July 05, 2006

Brian Williams Leaves CBC Sports

This story is a few weeks old, and L-girl already brought it up in the comments back here, but I thought I'd better mention it. Brian Willams* has left CBC Sports. Williams is now working for Rogers/CTV, who have the rights to the Canadian Olympic broadcasts for 2010 and 2012.

(*Note to American readers: I don't mean this guy.)

So, short-term good news: we won't have Brian Williams to kick around in 2008 (which is still a CBC property). OK, that's not really fair. I know that lots of people really like Brian Williams, and his absence will be seen as a loss for CBC Sports. He's just not my cup of tea.

Just like when Chris Cuthbert left, there's gossip going around that CBC Sports boss Nancy Lee didn't handle the situation with the utmost of delicacy. In this case I'm not sure many bosses would have done differently — Williams had, after all, already accepted a job with CTV when he was fired.

As long as we're talking about CBC Sports, I'll mention the Final Report on the Canadian News Media, authored by the Standing Senate Committee on Transport and Communication. The Standing Committee has recommended, among other things, that CBC should get out of the business of broadcasting professional sports and the Olympics:

This Committee believes that the CBC should greatly reduce its broadcasting of professional sports (e.g., hockey games) and the Olympics since these are activities that will be covered by other broadcasters in both official languages. In addition, broadcasts of professional sports are readily available everywhere in Canada via cable and satellite.

Sport is, of course, part of Canadian culture. Professional sports are increasingly carried by specialty channels and this trend will continue. This tendency, evident in the United States, is also occurring in Canada. It has already had an impact on the CBC French language service, which has lost its rights to NHL hockey to a specialty channel (RDS). Similarly, the CBC lost its bid for the 2010 and 2012 Olympics. In the near future, the CBC may well lose the English-language rights for the NHL to a private sector service. This reality needs to be recognized and dealt with in a way that does not interfere with the mandate of Canada’s national public broadcaster.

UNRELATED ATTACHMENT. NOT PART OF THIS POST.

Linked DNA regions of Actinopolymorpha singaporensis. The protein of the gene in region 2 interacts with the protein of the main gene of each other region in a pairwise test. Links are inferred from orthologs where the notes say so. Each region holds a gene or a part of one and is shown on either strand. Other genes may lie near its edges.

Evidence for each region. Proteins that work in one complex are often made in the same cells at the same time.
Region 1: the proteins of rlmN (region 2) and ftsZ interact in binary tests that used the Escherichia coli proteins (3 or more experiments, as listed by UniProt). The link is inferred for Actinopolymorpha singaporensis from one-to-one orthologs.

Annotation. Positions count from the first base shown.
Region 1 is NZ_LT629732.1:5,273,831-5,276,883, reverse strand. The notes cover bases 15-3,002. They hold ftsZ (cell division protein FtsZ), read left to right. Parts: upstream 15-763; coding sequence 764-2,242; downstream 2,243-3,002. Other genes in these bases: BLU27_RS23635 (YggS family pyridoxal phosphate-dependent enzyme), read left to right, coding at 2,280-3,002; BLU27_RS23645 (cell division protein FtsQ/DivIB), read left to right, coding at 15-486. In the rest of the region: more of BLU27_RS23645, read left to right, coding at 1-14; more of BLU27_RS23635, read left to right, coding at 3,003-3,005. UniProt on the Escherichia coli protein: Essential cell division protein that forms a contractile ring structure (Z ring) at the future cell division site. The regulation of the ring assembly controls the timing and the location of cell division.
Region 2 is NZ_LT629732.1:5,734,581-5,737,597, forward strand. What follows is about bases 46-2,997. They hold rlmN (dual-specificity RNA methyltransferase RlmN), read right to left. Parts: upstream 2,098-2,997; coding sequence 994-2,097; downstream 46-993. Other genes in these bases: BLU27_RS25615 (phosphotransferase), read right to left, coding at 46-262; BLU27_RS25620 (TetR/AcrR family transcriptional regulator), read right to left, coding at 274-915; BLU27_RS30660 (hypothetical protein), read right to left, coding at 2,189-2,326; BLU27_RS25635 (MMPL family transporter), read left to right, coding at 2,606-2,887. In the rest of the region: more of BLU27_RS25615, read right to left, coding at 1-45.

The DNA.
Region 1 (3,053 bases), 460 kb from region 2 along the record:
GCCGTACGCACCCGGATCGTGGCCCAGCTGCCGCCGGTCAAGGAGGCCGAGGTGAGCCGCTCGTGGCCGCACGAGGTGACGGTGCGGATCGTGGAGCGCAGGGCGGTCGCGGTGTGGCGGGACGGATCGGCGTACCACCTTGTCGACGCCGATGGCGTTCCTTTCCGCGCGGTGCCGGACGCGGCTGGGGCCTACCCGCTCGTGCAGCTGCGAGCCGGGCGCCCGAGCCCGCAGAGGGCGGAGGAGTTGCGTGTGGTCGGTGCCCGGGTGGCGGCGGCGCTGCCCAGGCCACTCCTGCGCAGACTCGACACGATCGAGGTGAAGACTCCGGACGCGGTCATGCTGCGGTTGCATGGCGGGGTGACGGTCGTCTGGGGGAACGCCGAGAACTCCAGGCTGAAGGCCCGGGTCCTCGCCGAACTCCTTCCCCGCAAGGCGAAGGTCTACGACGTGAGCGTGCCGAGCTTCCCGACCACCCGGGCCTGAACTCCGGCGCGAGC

I should point out that the committee has also recommended that the government provide "realistic and stable funding" on a "long-term basis," with the goal of removing advertising from CBC Television. I suppose that in the fantasy land where this funding recommendation comes true, getting out of the revenue-generating sports business might be good for Canadian sport as a whole. It would probably mean more exposure for lower-profile sports, and support for projects that only a public broadcaster can do. That exposure — subsidized by the Canadian taxpayer — would indirectly lead to more private-sector revenue for amateur sport.

I found the link to the report via The Tea Makers, a good blog written by an anonymous CBC employee. Ouimet supports the concept of cutting sports, but argues that the private broadcasters should be the ones paying to keep the CBC out of the competition.

As a big fan of the Olympics, I'd be sorry to see the CBC stop bidding. In my experience, they do a better job of covering the Games than any private broadcaster I have seen. But that doesn't mean, necessarily, that CTV or some other private entity couldn't do a good job. They just haven't shown it so far, and I'm not sure why that is. Maybe part of the answer is that CBC Sports just has more expertise, developed through years of experience. If CBC Sports really got out of the business, then a lot of talented people — on-screen and off — would migrate to the private broadcasters eventually.

It's kind of amusing, though, to read suggestions that CBC should get out of the hockey business. Even if they didn't have the NHL or the winter Olympics, hockey is just too much part of Canadian culture for the CBC to ignore. We still might end up with a program lineup entirely and completely dedicated to shows about hockey.

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